Few would find something like this of value and I wondered how long it sat on that thrift-store shelf. Gutted magazines don’t fetch much in resale as far as I’m aware of so even someone looking to turn a profit on eBay would likely avoid it. In my hands, however, it was a veritable box of treasure.

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As I turned the pages I discovered that the original owner had the same eclectic taste in monsters that I did. He liked the Universal greats but also some of the more obscure. He even had a Rodan page highlighting the Japanese variety as well as the stop-motion majesty of Ray Harryhausen. Like Famous Monsters of Filmland at the time, the entire book was Black & White save for two pages containing sections of horror comics. Both of these featured supernatural tales with one titled “Ghostly Miners” and the other “The Mystery Ship.” With each turn of a page I’d smell the recognizable odor of “old book.” I’ve always loved that smell though I suppose it’s bittersweet as it signifies the acidic breakdown of paper and ink.

I’m guessing younger generations may find it silly to create such a tribute. In today’s world one has only to Google a monster’s name before being served up a smorgasbord of images. Type in “Frankenstein” and you’ll likely not only be given a bevy of shots from the 1931 classic but his various return visits to the Silver Screen as well. Any kid with access to a laptop or an iphone can conjure the appearance of virtually any monster they choose and at any time they’d like. Today’s youth has no concept of the way things used to be in their not so distant past.

No, back then it was an entirely different story. If you loved monsters, you had to wait for your local Creatures Features or horror hosted show to see one and there were no VCR’s or DVR’s to save them if you weren’t available during their scheduled times. The sad truth was that if you missed it, you MISSED it and had to wait months if not years to catch it again. The only other other options were pulpy magazines such as Famous Monsters which allowed you the privilege of ogling them at your leisure.

Thumbing through a collection of magazines, however, could prove tedious. This creative fan figured out that the best solution to the problem was to choose his favorite shots and place them in ONE easily accessible location. When I was a kid I’d done the same thing with my Wacky Pack cards, particularly the ones that featured monsters. I smiled as this book illustrated how while we  adult fans may have been isolated back in our day we were still  very much alike in our devotions.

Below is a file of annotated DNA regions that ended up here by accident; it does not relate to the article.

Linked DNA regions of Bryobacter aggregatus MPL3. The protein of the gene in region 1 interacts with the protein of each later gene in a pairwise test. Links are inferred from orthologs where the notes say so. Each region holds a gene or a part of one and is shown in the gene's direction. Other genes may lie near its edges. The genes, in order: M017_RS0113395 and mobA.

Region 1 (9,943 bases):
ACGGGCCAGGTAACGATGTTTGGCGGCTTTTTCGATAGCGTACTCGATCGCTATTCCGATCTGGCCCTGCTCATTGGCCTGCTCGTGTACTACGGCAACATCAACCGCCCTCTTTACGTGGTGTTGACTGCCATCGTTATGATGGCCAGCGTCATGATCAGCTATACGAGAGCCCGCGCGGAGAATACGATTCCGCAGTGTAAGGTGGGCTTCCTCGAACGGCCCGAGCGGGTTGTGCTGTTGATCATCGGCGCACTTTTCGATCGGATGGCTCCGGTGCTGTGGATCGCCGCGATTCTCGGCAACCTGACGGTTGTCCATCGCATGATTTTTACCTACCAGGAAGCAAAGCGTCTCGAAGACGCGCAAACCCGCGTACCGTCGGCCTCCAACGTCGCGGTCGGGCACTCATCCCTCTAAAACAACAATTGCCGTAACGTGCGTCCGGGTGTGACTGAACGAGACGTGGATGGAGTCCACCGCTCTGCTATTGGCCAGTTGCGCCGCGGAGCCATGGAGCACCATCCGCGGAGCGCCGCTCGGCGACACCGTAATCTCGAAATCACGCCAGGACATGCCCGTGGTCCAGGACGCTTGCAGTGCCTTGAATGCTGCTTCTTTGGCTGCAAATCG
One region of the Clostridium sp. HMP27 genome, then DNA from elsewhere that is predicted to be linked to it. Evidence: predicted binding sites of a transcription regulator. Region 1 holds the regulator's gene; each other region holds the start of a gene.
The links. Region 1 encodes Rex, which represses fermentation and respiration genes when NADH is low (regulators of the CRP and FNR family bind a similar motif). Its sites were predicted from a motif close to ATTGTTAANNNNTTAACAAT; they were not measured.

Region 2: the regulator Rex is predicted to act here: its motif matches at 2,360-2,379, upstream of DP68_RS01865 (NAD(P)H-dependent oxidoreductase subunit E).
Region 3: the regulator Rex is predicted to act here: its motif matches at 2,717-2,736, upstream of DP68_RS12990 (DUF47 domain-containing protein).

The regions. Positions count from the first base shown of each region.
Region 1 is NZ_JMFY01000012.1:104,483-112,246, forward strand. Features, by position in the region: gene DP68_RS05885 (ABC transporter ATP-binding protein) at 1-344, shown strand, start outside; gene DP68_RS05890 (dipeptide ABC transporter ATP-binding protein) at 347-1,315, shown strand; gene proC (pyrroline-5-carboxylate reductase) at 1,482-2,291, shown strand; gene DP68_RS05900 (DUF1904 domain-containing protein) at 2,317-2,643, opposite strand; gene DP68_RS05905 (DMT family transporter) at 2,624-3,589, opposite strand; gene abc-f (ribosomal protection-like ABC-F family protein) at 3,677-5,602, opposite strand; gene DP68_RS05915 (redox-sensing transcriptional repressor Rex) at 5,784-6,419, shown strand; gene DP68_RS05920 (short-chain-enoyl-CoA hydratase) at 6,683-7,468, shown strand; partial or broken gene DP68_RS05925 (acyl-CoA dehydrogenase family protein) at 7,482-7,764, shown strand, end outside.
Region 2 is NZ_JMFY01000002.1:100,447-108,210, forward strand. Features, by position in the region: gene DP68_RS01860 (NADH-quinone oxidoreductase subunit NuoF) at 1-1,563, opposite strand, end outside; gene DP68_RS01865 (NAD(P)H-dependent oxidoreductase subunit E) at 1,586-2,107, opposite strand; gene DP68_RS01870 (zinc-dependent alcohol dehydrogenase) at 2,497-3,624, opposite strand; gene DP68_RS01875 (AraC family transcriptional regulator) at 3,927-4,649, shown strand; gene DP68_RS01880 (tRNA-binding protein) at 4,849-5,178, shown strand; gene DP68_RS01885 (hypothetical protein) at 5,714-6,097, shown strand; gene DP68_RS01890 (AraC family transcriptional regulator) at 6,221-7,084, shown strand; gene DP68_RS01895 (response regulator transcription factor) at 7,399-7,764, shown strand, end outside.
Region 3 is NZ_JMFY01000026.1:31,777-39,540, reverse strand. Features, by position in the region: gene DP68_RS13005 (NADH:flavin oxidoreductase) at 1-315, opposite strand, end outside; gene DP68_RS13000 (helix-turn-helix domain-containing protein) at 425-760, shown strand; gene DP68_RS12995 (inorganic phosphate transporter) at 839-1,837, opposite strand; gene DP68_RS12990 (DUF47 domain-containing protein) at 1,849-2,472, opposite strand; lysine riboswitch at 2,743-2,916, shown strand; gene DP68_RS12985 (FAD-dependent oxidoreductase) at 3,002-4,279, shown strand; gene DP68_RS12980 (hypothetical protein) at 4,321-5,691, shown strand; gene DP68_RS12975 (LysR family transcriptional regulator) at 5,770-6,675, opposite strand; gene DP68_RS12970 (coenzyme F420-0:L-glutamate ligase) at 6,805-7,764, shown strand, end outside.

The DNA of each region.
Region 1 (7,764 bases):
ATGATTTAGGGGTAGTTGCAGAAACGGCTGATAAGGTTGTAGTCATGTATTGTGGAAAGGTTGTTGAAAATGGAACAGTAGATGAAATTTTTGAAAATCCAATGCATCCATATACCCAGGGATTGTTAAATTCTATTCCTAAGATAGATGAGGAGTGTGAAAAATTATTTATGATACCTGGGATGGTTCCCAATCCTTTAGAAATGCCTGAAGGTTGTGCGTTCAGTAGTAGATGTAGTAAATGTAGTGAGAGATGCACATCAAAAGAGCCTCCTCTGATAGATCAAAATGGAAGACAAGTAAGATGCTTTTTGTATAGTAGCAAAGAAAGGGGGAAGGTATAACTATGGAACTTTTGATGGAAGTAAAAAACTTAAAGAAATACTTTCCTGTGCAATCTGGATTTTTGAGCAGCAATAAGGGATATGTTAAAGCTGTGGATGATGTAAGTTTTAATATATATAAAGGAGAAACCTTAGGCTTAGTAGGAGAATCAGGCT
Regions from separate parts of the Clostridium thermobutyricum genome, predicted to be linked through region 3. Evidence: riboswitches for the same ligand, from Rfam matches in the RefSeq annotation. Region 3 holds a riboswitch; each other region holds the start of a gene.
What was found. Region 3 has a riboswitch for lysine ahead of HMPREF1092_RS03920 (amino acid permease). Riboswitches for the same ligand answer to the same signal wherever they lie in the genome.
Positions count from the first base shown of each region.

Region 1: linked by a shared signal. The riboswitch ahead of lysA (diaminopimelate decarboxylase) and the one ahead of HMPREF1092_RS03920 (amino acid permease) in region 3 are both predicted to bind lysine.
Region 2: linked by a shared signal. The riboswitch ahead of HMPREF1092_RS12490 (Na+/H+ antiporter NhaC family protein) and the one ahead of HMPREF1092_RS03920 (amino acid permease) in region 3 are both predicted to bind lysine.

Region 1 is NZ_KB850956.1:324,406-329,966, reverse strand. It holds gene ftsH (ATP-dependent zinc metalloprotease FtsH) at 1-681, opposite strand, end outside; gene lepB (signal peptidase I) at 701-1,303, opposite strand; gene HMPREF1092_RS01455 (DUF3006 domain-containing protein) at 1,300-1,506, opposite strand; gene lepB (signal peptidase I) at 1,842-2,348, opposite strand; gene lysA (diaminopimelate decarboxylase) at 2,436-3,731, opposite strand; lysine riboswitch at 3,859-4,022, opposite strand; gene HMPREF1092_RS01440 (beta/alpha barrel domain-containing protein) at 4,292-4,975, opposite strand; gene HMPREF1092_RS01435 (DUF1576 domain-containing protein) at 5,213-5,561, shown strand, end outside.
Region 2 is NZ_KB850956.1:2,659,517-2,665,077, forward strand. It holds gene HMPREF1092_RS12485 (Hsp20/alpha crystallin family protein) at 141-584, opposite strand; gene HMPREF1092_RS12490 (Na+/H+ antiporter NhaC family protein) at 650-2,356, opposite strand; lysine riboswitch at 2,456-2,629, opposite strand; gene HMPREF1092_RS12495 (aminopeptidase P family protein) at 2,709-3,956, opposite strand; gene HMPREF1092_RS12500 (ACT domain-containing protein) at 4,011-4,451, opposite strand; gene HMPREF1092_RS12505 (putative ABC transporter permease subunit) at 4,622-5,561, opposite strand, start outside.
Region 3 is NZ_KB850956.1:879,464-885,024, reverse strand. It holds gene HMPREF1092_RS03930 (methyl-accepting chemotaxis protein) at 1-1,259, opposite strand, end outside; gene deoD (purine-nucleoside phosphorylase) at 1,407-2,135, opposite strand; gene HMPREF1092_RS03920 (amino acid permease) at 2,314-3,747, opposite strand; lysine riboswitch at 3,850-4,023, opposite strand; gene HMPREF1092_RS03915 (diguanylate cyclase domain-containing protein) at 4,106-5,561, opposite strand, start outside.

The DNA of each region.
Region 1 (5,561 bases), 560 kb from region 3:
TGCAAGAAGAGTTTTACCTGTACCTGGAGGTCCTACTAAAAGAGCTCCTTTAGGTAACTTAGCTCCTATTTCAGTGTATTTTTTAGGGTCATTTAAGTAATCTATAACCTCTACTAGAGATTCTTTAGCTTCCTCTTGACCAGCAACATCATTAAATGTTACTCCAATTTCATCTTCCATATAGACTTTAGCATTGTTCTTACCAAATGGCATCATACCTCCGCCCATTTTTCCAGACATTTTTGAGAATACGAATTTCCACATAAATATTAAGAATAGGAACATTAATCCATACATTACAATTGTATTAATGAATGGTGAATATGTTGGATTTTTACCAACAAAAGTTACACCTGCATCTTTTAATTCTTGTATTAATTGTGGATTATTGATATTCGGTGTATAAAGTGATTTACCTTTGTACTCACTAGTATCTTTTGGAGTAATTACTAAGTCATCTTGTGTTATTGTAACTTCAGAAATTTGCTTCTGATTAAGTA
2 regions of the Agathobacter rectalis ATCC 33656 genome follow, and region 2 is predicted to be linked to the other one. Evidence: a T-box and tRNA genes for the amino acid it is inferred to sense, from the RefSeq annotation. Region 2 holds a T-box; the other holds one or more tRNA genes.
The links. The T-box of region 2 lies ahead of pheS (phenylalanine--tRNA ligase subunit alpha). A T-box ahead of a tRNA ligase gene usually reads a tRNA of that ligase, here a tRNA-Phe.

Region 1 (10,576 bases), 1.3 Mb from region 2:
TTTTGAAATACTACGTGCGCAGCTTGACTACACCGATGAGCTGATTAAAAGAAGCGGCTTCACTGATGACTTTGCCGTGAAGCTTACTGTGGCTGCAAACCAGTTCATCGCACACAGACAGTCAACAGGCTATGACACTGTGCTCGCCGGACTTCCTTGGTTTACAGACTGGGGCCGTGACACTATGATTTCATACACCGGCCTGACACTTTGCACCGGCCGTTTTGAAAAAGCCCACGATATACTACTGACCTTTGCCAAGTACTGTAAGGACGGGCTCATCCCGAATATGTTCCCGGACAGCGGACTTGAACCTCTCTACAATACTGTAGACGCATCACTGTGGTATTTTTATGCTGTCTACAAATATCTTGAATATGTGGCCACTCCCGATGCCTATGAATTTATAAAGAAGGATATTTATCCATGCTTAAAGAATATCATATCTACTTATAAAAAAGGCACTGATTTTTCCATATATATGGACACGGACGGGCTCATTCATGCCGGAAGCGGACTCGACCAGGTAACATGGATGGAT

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Since receiving the book I’ve often pondered the fate of its creator. Did the person pass away and this book end up getting lost in an estate sale; sitting idly by as bargain hunters quickly moved past it in search of the perfect lamp? Or did they simply grow up and move away from their childhood interests while getting caught up in the mundane responsibilities of adult life? Maybe it sat in a closet for years before the owner was finally able to garner the strength to get rid of it; stopping just short of throwing it in the garbage. And why didn’t they just throw it away? Perhaps they tried on occasion but faint remembrances of those rainy afternoons when they crafted this book, a monster kid’s labor of love, prevented them? Instead they might have chosen to simply let it go and find its way into the hands of someone like me who would allow it to live on – a gift from one monster kid to another. I’ll likely never know as the old black book is sure to keep its secrets from me.

Now it sits on my bed side where its serves as an “idea book” of sorts. On nights when I feel like unwinding with an old classic but am at a loss for which one to choose I can look to it for inspiration. That’s the irony of  us adult monster kids, now that we have most of our favorite movies at our fingertips the numerous choices often have us settling for whatever is being broadcasted anyway. Regardless, the old book will now live a few years more. And who knows? Maybe someday after I’m gone it will continue it’s journey and reach yet another of like mind?

And to its former owner, my friend that I shall never meet but allowed me the honor to own such a relic, I can only say…“Thank you for this absolutely perfect Christmas gift.”

Dave Fuentes~